Reasons To Run NYC Marathon  I was in the middle of training for the Vancouver Marathon back in March. The race was scheduled for early May, and – it’s laughable now – but I remember checking my email daily wondering if they were going to cancel the race. In October, the Twin Cities Marathon back home is a great reason to return home and run the marathons with some collection of my sisters. Obviously, that didn’t happen either.  I was also hoping to run a race with Natalie this summer in one of the national parks. Nope. Instead, we made a course in Oakland that Natalie ran with our friends, Basma and Chris. I was the course designer, and Natalie made race shirts. The shirts were great, my chalk markings on the course were not, much to the dismay of the (three) racers.  Throughout the pandemic, I’ve seen virtual marathons pop up. You can register, run the distance, get the shirt and fill check that box for the year. As well-intentioned as the idea came off, it wasn’t the real thing in my mind. Far from it.  And then I read this story about this year’s New York City Marathon. It was supposed to be the 50th anniversary, and this was the first time I felt the draw of one of these ‘unofficial’ races.  In 2019, there were over 53,000 runners in the race, each with their reasons to run. And the reasons people ran this year are similar to years past – to prove something to themselves, to process a loss, to meditate, to celebrate the city they love. If anything, for them to run this year is more inspiring without the banners, spectators and streets closed to traffic. I don’t know why this story and this race finally got that point across to me, but it did. These runners had an excuse to skip it this year, and they didn’t take it.  People like Kristina Nungaray:

Kristina Nungaray, who started the race in Brooklyn on Sunday morning, was singularly focused on reaching the finish line in what would be her first marathon. “Running for me in 2020 has been like this primal scream I needed to get out,” Nungaray said last week from her home in Jersey City. “When those unknowns become a little too oppressive, I would get out and run.” Two days after she signed up for the virtual marathon, she received a call from her family in Texas. Her father had Covid-19. During a run, she came to terms with the fact that her father might not survive. And it was after a run through Jersey City that she got a call. A nurse offered to read text messages to her father aloud. “Essentially that is how we said goodbye, via text message,” she said through tears. After going to the funeral and quarantining upon her return, she started running again. “It was one of those things that helped me breathe better,” she said. “And there was something in the back of my mind that reminded me, ‘Oh, yeah, you’re registered for this marathon.’” She has felt a pull to do a marathon in tribute to her father, in recognition of her city, in pursuit of herself. “I signed up for this race to push me out of my comfort zone once upon a time ago,” Nungaray said. “And now I’m doing this race to move forward and reconnect me to my comfort zone.”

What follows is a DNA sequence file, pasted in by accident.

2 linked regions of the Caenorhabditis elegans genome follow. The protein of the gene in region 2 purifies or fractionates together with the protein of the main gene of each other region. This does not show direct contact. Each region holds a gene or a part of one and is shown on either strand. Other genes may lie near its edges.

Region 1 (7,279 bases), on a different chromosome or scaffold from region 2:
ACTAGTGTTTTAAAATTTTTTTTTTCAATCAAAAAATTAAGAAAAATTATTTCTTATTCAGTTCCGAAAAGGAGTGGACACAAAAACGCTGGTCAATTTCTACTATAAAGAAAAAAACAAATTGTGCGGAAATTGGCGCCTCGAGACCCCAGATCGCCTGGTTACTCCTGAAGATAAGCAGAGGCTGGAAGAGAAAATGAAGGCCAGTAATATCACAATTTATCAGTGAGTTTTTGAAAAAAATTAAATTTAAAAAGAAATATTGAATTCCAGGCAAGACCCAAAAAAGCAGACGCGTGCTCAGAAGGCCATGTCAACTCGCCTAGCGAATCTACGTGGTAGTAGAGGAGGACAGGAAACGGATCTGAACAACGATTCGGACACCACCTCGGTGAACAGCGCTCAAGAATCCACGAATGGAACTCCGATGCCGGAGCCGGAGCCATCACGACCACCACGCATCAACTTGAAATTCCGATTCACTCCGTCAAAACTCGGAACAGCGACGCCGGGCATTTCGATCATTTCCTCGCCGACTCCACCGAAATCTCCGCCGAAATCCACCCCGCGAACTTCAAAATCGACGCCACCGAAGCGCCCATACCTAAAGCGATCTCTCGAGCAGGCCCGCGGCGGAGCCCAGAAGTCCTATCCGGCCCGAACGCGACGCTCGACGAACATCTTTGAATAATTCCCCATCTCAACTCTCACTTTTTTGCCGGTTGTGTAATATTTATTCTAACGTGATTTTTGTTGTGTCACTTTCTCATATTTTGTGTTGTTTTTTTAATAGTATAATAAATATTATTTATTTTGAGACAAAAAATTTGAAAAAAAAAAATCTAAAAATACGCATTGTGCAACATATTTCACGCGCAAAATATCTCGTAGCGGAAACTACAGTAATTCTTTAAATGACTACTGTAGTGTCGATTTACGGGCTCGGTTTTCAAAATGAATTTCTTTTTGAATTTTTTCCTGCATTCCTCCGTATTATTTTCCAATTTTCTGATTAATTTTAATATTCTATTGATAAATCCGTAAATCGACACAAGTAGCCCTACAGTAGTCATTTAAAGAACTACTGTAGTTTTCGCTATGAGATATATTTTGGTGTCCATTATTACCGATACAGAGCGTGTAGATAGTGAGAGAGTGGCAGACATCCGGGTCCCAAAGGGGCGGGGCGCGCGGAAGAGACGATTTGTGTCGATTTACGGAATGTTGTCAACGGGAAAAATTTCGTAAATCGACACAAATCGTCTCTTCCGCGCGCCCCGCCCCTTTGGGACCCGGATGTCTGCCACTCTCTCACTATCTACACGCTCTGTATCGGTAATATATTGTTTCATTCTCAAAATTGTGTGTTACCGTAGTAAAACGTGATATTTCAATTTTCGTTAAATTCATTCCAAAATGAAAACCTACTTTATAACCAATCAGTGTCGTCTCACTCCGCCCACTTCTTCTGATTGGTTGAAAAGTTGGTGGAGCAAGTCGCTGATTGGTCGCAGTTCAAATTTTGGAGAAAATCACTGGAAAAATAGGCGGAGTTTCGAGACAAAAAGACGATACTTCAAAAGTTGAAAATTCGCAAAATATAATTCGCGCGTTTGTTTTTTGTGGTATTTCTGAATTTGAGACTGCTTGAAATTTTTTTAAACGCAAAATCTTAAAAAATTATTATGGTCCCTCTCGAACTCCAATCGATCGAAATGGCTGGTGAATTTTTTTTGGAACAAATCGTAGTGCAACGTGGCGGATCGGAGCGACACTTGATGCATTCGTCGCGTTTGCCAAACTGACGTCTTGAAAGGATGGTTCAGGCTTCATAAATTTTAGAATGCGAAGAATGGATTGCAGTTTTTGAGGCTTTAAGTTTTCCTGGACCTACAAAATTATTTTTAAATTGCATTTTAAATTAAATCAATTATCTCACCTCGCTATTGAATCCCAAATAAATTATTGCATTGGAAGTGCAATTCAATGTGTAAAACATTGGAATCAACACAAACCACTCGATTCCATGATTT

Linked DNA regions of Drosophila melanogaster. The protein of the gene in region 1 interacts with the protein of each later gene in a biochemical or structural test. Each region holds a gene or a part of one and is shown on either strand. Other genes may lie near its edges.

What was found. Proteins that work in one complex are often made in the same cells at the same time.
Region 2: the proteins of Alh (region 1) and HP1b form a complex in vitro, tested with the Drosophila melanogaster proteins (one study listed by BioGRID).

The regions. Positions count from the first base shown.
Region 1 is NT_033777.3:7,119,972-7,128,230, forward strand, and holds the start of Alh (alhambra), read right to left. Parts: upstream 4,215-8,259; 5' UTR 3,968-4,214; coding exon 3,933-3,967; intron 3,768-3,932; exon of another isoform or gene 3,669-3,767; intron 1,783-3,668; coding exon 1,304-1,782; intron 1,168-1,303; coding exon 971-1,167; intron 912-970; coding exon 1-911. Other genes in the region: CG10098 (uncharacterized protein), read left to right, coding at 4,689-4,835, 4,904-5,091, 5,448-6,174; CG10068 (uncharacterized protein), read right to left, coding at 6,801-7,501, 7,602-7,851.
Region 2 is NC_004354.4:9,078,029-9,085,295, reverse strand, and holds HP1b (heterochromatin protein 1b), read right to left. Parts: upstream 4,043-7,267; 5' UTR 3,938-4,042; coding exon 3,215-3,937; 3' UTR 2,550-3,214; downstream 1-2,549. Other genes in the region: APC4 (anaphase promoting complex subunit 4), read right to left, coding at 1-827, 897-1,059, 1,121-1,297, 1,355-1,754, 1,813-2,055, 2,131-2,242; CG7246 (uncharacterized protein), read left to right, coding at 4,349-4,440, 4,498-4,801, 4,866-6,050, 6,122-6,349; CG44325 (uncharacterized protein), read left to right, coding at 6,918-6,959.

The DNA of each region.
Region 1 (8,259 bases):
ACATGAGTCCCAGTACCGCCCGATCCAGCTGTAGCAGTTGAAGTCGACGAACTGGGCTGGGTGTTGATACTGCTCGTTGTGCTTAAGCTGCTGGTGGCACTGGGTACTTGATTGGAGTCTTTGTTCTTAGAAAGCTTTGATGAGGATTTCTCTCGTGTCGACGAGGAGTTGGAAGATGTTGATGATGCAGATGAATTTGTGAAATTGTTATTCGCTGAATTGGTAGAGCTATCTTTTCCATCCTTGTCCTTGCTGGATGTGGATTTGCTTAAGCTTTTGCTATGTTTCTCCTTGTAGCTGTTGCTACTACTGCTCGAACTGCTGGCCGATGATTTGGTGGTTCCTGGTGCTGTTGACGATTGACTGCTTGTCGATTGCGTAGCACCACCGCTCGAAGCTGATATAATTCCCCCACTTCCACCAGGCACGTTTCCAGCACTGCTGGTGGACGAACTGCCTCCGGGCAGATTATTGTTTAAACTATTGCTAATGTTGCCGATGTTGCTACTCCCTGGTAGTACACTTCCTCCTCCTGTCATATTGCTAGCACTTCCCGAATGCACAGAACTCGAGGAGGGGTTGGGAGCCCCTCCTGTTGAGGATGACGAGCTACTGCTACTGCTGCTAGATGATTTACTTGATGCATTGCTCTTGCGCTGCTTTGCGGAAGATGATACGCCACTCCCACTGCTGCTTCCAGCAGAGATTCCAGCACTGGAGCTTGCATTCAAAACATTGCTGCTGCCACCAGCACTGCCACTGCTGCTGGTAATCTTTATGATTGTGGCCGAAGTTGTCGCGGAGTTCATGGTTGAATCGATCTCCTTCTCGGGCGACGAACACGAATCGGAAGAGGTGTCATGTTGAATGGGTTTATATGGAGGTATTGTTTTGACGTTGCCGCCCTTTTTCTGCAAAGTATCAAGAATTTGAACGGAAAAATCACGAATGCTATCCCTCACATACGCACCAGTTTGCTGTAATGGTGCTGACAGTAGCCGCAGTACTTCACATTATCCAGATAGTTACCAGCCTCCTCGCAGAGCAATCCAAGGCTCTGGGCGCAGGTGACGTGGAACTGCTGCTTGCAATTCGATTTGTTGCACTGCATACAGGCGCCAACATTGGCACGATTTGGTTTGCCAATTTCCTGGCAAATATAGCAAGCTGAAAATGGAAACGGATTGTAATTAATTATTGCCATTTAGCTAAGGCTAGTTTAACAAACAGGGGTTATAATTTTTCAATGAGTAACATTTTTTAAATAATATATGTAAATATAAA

I think I’ll have to add the NYC Marathon to my list. – PAL Source:The New York City Marathon Was Cancelled. Runners Ran the Course Anyway.”, Talya Minsberg, The New York Times (11/2/20)

Video of the Week:

Tweet of the Week

Song of the Week: Warren Zevon – “Keep Me In Your Heart”

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[A] lot of the people here don’t get trophies, very often. Like Meredith or Kevin, I mean, who’s gonna give Kevin an award? Dunkin’ Donuts? Plus, bonus, it’s really, really funny. So I, you know, an employee will go home, and he’ll tell his neighbor, “Hey, did you get an award?” And the neighbor will say, “No man. I mean, I slave all day and nobody notices me.” Next thing you know, employee smells something terrible coming from neighbor’s house. Neighbor’s hanged himself due to lack of recognition.

-Michael Scott